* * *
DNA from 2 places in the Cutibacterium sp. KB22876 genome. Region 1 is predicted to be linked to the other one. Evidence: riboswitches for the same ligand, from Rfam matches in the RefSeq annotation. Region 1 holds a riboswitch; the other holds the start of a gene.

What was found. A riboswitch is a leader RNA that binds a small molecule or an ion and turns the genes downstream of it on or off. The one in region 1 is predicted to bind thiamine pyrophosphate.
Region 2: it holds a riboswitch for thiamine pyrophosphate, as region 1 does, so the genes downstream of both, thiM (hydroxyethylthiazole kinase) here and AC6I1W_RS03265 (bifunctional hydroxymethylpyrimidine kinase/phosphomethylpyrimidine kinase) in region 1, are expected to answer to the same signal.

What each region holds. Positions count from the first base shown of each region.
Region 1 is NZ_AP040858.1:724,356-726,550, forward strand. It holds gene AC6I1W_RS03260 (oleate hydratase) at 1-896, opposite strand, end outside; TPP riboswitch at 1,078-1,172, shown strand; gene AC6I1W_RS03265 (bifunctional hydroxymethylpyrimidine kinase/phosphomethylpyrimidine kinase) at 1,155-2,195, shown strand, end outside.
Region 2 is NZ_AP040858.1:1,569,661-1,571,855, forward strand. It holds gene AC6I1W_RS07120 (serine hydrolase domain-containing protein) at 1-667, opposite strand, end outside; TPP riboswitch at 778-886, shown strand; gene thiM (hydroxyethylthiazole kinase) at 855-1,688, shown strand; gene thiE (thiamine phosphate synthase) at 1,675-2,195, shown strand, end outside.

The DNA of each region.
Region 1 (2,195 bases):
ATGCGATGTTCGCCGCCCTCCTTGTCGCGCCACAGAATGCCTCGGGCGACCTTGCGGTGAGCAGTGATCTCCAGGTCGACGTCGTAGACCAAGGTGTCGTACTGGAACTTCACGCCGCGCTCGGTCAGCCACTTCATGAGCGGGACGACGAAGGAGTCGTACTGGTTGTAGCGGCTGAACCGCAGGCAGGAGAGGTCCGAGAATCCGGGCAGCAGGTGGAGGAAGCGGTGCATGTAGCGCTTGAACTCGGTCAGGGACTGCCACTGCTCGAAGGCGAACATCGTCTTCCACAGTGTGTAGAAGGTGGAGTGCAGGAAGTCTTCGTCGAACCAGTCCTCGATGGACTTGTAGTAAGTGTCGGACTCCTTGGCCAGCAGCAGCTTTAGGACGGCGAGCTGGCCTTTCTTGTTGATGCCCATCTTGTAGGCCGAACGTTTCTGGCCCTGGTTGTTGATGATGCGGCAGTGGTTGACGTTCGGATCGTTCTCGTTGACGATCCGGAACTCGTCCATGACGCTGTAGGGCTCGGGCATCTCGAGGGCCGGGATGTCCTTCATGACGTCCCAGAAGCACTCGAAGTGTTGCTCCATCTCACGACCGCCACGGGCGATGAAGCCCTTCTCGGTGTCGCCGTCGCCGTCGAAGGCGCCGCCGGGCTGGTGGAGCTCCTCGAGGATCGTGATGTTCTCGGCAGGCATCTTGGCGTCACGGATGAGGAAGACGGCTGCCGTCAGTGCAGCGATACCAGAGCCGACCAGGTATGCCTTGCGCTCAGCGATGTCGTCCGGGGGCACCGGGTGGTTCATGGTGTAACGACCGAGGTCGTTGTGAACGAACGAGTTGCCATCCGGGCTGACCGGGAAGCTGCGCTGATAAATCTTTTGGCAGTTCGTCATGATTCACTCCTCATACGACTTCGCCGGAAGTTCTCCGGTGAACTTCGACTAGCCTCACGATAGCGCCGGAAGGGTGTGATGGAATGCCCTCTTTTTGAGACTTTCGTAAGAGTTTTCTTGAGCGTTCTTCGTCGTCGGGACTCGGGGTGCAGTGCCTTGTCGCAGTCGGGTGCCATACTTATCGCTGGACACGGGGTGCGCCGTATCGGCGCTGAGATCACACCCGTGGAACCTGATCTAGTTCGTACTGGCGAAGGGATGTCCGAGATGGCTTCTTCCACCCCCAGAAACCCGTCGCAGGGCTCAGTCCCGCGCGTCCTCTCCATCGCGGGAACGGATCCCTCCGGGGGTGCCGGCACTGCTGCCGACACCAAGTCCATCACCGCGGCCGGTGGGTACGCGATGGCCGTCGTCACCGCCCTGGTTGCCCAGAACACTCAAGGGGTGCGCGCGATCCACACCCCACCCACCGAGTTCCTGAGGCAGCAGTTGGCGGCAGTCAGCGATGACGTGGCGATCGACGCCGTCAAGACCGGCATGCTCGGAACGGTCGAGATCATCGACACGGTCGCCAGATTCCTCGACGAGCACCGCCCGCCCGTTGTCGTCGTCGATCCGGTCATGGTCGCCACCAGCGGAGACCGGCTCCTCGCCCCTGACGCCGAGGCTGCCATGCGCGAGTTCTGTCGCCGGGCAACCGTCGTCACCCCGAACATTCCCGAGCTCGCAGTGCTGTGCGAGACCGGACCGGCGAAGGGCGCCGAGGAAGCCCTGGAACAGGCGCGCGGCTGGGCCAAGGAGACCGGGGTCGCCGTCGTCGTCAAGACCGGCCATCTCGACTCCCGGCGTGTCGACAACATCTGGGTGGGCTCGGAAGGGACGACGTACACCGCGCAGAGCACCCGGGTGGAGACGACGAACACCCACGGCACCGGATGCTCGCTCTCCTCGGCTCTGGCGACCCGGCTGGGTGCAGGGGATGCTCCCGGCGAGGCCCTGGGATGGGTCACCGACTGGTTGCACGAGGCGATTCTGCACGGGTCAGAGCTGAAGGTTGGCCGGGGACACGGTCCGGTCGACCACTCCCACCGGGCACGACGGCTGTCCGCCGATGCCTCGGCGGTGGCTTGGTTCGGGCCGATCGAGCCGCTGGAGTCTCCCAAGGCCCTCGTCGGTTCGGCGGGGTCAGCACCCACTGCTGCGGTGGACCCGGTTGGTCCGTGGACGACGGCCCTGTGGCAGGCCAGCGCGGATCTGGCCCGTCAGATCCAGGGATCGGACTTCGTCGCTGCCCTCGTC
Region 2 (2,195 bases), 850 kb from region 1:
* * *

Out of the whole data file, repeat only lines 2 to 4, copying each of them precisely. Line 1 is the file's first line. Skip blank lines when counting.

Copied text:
What was found. A riboswitch is a leader RNA that binds a small molecule or an ion and turns the genes downstream of it on or off. The one in region 1 is predicted to bind thiamine pyrophosphate.
Region 2: it holds a riboswitch for thiamine pyrophosphate, as region 1 does, so the genes downstream of both, thiM (hydroxyethylthiazole kinase) here and AC6I1W_RS03265 (bifunctional hydroxymethylpyrimidine kinase/phosphomethylpyrimidine kinase) in region 1, are expected to answer to the same signal.

What each region holds. Positions count from the first base shown of each region.